Third are the instructions.  Special Hobby’s instructions are beautiful, but sometimes utter and complete nonsense. There is no guidance I can give here except to read the instructions enough to commit them to memory so you understand what they want you to do, and then disregard all of that using your experience and constant dry fitting to determine the build sequence.

I wish I could say those were all of the problems, but they aren’t.  Those are just the problems that are unusually difficult for a build of this scope.

All of that said, this model was a fun and worthwhile departure from the meandering and ambitious P-61A I’ve been building for almost 8 months.  And, one of the weaknesses mentioned above, that of the wheel well and landing gear, turns into one of the best aspects of the build (after you’ve pulled all of your hair out getting it together).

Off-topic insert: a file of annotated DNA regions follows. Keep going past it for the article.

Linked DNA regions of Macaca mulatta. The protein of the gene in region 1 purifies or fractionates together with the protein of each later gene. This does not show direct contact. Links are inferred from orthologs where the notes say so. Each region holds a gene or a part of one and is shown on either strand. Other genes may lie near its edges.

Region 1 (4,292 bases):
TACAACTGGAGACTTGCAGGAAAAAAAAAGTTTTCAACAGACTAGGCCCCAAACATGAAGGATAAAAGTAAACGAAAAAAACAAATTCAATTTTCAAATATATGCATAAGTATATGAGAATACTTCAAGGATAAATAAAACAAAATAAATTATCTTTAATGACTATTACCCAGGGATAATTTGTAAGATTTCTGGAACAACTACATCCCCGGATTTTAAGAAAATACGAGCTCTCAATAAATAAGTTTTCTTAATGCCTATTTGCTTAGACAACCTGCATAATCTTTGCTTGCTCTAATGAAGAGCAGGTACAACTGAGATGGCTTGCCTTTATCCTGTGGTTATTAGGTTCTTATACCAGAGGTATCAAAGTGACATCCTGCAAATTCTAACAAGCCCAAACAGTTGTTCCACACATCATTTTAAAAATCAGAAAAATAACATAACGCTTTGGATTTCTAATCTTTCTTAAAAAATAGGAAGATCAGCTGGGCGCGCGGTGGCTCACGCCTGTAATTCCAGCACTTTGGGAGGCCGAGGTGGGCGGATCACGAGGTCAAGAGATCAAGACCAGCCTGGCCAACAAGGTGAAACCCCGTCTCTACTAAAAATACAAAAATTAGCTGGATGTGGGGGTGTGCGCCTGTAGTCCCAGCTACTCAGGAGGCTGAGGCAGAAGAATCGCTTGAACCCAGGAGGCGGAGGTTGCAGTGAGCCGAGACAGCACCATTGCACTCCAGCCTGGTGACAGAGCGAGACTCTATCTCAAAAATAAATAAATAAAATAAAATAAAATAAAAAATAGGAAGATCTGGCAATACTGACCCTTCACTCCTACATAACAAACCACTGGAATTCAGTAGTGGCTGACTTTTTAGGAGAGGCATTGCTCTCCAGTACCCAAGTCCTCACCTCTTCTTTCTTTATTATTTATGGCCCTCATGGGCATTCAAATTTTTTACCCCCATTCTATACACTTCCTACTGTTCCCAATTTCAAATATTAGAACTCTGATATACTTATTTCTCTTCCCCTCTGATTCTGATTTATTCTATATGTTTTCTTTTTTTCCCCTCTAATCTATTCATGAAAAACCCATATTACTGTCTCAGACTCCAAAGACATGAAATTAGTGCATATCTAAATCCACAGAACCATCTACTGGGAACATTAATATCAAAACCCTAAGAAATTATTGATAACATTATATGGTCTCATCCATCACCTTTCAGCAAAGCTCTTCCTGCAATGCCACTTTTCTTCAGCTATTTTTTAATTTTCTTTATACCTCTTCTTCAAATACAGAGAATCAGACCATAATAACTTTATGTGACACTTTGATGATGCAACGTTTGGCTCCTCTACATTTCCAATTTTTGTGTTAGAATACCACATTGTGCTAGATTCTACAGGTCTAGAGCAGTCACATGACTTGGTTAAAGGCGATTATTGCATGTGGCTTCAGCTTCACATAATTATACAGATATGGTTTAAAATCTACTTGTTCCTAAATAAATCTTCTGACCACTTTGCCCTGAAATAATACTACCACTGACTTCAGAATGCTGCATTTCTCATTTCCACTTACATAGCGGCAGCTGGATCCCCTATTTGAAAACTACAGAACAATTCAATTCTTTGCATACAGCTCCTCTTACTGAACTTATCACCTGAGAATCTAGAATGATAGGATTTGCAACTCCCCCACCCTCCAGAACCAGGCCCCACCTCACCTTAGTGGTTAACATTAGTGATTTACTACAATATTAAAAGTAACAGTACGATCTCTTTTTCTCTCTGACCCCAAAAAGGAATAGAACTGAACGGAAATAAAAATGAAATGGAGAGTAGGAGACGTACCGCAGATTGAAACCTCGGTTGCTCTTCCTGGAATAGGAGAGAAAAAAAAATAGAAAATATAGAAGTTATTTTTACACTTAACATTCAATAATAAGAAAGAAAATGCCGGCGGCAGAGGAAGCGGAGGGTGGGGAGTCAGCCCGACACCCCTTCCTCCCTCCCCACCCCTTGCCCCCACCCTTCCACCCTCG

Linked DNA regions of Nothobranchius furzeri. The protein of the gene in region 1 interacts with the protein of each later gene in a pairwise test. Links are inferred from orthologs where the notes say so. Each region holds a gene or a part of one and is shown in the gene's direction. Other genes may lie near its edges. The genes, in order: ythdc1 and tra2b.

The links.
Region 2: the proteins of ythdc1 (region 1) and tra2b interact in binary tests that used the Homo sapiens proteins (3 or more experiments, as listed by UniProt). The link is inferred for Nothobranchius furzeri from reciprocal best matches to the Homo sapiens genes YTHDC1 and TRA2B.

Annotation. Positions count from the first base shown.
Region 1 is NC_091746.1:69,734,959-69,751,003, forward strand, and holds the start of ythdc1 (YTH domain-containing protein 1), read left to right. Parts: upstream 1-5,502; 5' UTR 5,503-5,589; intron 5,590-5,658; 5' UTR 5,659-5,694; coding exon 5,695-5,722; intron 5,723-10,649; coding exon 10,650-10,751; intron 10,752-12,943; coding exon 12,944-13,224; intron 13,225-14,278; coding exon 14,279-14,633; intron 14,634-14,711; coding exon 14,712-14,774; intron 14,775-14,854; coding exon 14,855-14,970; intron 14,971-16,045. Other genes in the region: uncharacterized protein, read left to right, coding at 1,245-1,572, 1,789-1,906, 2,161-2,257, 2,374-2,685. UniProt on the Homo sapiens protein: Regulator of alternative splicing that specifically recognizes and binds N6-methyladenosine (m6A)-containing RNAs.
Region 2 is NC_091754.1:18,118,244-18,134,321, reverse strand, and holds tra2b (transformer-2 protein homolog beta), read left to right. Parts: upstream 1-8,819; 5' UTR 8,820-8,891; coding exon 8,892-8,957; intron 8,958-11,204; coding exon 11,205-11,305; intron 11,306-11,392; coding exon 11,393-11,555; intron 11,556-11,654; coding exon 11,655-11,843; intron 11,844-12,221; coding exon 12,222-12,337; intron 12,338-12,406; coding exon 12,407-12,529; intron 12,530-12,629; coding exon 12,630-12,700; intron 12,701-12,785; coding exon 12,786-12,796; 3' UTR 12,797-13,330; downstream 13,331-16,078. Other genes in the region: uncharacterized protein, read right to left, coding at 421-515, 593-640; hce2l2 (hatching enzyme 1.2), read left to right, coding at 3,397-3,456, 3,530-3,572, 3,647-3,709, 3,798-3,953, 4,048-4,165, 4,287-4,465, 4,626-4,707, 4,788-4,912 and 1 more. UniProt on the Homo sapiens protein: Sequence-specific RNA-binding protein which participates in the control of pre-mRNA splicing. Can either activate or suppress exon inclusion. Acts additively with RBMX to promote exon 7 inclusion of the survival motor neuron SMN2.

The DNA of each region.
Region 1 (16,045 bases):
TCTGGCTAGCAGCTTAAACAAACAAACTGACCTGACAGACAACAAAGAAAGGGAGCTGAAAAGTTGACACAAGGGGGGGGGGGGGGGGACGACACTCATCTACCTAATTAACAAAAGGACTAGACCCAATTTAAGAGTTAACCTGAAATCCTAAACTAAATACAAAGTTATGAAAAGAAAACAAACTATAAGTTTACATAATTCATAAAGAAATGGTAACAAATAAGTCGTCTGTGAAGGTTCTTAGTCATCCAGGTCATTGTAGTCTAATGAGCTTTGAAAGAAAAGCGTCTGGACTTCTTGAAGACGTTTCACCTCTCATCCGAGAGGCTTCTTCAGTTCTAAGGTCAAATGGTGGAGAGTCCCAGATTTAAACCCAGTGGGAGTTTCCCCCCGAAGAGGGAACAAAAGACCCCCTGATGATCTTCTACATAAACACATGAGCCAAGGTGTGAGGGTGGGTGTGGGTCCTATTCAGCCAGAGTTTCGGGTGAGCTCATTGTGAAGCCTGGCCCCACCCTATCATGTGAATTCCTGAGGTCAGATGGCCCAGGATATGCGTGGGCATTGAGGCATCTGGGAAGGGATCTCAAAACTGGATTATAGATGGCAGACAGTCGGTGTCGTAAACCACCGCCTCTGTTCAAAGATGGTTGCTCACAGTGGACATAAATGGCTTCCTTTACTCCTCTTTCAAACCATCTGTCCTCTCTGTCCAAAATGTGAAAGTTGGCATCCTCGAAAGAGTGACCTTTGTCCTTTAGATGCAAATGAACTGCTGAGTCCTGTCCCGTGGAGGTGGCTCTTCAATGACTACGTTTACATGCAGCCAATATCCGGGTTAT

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Similarly, the cockpit was well detailed out of the box and fun to build, paint and weather.  I hand painted the whole thing except for the individual cockpit dial decals. I knew that would be good enough given that I intended on closing the cockpit and a close inspection would be almost impossible. Note here that there is very few in the way of positive location features and good fit/alignment comes from lots of test fitting and patience.

20190406_130147-COLLAGE.jpgThis kit took significantly less time than other builds I have done in this scale, a mere 40 days from start to finish, even with some extra time being spent to work with the problem areas.  It’s a good kit of an important subject that builds into an impressive addition to my World War 2 fighter collection.

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Special Hobby’s Tempting 1/32 Tempest MK V.